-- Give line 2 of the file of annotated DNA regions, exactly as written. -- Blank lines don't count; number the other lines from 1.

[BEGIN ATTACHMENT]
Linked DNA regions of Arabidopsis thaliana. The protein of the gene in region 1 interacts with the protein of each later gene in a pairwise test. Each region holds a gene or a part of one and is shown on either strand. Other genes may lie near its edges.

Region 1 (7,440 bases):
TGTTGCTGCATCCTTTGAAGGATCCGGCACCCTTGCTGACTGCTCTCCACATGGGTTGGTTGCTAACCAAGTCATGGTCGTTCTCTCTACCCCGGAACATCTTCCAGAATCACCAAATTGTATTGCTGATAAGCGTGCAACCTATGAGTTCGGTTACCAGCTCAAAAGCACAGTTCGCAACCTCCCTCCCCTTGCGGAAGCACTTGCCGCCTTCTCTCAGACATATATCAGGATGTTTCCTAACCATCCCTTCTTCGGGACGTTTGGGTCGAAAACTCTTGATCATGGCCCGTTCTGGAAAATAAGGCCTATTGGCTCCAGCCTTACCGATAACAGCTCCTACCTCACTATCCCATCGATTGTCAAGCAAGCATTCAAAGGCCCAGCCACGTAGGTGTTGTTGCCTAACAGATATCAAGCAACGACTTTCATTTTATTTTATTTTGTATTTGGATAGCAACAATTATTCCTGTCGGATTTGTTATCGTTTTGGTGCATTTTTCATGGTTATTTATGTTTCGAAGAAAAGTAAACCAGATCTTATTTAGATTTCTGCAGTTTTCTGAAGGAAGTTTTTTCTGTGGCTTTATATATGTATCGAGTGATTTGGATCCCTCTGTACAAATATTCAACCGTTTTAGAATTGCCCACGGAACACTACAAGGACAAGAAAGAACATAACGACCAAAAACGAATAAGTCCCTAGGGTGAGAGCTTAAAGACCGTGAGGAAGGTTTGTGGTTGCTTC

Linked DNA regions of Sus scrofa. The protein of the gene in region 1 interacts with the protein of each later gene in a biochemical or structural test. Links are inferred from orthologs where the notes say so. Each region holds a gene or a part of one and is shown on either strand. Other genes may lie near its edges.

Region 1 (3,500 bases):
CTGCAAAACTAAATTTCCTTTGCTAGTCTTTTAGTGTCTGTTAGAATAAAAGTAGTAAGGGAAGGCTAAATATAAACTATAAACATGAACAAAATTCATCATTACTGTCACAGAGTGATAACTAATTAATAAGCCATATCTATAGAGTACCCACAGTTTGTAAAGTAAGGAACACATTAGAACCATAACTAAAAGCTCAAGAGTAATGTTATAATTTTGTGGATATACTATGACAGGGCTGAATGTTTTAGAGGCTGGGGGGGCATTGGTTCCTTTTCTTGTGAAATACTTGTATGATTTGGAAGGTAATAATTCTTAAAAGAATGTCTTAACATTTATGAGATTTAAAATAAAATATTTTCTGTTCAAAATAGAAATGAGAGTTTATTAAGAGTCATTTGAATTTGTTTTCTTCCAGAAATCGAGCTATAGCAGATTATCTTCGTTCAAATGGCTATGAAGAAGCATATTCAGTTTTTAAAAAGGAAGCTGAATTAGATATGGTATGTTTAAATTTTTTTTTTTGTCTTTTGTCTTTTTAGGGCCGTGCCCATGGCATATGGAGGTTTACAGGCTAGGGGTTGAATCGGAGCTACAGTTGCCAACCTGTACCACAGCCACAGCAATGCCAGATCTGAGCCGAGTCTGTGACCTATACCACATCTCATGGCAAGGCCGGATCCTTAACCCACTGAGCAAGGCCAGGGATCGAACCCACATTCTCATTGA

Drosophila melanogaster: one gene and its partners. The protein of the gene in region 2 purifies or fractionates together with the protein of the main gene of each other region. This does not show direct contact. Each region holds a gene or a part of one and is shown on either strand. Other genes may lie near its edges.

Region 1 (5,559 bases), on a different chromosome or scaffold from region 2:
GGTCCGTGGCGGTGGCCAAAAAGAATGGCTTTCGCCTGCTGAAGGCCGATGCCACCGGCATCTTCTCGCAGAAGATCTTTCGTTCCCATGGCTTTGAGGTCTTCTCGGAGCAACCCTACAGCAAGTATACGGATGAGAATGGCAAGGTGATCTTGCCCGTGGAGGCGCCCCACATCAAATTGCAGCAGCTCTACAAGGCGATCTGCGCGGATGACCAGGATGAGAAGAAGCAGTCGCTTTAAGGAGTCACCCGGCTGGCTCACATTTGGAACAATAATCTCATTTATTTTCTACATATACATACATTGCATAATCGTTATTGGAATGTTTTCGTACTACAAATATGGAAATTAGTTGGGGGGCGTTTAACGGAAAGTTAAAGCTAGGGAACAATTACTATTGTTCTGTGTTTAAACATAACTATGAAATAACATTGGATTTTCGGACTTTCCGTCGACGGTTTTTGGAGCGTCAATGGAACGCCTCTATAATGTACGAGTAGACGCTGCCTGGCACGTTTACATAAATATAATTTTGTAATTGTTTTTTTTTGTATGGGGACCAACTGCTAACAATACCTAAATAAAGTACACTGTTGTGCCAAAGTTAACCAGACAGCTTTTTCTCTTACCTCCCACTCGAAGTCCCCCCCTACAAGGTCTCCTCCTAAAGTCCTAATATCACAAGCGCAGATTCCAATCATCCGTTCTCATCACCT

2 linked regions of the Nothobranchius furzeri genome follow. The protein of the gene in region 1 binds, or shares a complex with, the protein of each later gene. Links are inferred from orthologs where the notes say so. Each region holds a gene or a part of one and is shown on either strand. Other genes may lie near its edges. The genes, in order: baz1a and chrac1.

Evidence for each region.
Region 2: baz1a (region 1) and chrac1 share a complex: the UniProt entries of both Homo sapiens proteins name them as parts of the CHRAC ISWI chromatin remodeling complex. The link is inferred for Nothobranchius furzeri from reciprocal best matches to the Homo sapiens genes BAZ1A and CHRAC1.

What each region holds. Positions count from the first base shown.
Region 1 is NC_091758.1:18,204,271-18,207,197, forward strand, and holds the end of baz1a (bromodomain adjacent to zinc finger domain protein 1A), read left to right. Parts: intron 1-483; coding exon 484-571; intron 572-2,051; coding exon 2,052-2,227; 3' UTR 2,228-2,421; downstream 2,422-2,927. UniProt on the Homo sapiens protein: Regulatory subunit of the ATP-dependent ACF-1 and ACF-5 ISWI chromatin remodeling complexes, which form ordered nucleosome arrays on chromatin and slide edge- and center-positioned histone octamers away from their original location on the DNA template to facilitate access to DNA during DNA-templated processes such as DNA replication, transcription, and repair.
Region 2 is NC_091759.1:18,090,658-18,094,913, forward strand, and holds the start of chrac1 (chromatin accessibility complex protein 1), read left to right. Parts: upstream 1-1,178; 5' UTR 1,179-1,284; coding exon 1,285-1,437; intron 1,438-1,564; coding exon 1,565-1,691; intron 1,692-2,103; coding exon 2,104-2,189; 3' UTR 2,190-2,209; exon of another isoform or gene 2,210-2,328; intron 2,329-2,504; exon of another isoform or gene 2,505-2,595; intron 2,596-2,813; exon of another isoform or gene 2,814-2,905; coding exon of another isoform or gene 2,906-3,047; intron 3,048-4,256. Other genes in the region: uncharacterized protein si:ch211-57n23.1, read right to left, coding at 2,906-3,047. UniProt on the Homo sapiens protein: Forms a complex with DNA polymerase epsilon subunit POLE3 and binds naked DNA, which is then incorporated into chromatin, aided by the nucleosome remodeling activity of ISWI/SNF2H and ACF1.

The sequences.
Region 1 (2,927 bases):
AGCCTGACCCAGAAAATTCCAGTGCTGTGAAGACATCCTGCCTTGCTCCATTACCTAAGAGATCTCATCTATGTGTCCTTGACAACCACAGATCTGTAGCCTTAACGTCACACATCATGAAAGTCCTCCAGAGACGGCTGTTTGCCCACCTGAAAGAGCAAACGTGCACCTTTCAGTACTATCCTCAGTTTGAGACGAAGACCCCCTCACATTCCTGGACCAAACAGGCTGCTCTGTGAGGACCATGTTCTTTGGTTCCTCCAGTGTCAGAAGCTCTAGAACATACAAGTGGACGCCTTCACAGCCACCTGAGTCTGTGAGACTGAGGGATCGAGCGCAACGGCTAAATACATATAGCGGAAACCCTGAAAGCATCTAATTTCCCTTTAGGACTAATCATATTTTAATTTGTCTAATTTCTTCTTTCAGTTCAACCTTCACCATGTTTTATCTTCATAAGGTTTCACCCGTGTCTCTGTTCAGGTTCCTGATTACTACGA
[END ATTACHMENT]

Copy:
Region 1 (7,440 bases):